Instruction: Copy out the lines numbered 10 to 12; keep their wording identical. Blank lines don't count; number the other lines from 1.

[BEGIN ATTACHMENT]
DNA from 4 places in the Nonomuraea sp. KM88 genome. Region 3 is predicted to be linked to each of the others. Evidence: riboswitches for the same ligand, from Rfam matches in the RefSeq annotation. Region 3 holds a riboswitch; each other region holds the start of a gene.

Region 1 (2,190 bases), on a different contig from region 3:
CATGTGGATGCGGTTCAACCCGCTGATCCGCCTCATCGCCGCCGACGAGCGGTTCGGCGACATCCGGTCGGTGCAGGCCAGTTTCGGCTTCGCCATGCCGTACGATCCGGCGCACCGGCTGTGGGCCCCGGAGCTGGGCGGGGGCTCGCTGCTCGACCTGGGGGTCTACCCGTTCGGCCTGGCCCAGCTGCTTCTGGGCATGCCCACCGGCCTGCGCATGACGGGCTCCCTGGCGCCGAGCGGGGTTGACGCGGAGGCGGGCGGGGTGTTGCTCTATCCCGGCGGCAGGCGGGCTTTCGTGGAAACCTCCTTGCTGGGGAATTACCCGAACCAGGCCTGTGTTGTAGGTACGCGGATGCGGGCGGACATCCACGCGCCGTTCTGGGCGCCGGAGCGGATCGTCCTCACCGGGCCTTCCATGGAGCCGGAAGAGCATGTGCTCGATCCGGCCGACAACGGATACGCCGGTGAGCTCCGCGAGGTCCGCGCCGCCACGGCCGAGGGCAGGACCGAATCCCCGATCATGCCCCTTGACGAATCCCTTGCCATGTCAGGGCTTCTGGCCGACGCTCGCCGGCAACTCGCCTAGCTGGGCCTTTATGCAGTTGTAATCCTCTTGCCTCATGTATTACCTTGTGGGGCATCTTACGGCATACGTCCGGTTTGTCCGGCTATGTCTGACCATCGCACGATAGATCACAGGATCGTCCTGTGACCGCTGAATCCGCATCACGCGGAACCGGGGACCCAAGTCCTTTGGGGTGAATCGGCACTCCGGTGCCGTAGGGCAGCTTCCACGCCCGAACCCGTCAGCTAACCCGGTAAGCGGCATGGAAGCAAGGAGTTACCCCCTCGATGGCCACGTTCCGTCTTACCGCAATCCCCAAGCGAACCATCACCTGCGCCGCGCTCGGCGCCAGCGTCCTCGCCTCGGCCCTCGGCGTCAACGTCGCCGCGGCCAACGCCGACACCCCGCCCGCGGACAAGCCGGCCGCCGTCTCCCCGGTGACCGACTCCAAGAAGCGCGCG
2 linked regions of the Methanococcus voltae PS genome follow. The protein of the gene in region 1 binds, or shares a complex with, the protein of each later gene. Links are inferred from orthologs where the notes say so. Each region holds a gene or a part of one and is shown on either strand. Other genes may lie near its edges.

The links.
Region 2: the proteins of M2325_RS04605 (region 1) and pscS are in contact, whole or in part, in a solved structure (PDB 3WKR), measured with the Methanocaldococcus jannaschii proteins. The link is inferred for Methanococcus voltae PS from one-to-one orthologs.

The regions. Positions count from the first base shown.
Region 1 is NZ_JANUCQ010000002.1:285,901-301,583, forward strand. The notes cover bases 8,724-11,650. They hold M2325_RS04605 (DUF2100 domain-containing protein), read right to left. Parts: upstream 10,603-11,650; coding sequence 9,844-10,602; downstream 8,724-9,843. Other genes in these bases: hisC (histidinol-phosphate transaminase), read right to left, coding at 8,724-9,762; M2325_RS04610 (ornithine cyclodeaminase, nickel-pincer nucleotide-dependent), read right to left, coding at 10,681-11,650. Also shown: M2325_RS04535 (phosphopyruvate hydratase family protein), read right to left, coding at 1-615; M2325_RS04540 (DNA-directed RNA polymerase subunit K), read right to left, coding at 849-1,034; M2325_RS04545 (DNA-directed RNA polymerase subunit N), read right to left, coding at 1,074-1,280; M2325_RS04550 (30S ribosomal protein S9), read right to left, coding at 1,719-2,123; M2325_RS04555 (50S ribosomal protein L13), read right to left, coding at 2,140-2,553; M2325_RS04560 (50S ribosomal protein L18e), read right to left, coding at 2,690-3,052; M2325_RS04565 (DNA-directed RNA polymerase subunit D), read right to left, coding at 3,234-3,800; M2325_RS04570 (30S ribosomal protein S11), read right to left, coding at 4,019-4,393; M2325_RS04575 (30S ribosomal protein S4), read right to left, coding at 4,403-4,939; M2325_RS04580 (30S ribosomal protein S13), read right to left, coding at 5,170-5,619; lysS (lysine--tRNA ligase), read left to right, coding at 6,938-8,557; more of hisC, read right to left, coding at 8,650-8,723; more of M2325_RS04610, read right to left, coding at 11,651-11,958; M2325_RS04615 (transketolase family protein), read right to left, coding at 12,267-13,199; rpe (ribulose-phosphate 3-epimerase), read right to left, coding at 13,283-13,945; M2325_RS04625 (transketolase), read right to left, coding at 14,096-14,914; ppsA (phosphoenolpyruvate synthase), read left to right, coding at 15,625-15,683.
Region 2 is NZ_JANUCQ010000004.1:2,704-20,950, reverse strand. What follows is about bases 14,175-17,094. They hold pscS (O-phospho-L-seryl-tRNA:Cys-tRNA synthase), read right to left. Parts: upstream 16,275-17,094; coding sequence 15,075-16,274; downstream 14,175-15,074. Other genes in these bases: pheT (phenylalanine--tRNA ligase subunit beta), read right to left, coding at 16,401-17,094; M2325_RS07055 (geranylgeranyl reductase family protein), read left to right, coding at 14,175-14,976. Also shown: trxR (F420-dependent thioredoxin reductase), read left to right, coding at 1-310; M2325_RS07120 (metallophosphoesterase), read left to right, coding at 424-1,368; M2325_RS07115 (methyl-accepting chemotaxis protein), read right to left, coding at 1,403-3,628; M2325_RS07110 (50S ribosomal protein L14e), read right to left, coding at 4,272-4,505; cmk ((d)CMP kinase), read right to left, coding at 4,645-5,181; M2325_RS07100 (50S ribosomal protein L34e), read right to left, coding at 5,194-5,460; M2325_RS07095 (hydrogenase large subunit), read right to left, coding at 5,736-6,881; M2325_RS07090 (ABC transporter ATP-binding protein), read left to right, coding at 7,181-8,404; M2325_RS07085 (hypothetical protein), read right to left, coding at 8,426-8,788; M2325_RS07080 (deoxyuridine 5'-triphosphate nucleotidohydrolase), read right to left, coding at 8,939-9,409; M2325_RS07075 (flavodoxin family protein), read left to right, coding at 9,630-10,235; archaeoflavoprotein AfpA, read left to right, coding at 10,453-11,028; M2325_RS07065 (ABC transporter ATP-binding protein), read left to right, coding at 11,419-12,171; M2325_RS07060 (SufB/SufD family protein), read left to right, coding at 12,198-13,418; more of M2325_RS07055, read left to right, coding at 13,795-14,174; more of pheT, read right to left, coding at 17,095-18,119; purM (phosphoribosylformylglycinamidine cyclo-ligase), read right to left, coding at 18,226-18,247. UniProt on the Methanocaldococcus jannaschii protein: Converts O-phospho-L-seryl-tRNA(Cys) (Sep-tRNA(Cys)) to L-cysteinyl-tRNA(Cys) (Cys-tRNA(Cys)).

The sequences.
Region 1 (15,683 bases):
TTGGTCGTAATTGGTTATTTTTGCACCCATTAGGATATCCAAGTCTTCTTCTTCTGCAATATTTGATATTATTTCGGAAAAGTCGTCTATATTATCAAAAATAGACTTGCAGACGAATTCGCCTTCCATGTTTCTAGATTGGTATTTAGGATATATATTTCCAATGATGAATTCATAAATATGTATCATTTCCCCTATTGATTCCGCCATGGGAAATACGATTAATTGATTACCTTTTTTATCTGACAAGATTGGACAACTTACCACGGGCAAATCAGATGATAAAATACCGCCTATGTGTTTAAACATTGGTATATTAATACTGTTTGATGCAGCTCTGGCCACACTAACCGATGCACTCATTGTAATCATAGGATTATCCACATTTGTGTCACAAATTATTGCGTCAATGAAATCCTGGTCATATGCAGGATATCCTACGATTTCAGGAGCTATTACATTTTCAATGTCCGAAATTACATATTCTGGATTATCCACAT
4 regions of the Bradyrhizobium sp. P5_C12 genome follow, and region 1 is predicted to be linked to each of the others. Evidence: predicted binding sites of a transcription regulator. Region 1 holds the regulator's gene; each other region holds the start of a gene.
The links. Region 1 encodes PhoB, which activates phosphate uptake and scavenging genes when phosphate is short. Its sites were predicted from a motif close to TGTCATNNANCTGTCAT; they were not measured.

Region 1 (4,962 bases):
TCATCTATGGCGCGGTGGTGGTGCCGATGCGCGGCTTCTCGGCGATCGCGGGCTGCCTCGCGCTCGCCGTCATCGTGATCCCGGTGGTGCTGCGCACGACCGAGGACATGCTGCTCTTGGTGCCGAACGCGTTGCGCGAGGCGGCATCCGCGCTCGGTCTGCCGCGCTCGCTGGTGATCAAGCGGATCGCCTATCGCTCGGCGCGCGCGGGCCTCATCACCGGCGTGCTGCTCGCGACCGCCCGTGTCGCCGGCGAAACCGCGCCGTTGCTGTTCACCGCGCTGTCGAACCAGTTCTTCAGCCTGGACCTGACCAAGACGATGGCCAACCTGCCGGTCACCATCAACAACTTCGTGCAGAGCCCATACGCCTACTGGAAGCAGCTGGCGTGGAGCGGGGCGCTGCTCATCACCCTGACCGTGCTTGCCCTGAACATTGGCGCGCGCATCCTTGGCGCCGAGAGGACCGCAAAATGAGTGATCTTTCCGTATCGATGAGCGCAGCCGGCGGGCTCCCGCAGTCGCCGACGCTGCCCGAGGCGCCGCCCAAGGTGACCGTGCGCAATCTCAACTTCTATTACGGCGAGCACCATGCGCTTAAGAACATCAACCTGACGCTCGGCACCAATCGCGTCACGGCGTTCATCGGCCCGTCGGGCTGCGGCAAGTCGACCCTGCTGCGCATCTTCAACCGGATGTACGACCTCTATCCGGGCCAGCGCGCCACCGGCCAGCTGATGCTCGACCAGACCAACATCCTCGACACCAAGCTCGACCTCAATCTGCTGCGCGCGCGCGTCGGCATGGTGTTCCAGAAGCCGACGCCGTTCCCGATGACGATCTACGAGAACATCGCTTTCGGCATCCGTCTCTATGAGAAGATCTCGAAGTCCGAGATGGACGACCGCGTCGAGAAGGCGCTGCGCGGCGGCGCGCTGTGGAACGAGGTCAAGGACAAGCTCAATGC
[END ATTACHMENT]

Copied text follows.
The sequences.
Region 1 (15,683 bases):
TTGGTCGTAATTGGTTATTTTTGCACCCATTAGGATATCCAAGTCTTCTTCTTCTGCAATATTTGATATTATTTCGGAAAAGTCGTCTATATTATCAAAAATAGACTTGCAGACGAATTCGCCTTCCATGTTTCTAGATTGGTATTTAGGATATATATTTCCAATGATGAATTCATAAATATGTATCATTTCCCCTATTGATTCCGCCATGGGAAATACGATTAATTGATTACCTTTTTTATCTGACAAGATTGGACAACTTACCACGGGCAAATCAGATGATAAAATACCGCCTATGTGTTTAAACATTGGTATATTAATACTGTTTGATGCAGCTCTGGCCACACTAACCGATGCACTCATTGTAATCATAGGATTATCCACATTTGTGTCACAAATTATTGCGTCAATGAAATCCTGGTCATATGCAGGATATCCTACGATTTCAGGAGCTATTACATTTTCAATGTCCGAAATTACATATTCTGGATTATCCACAT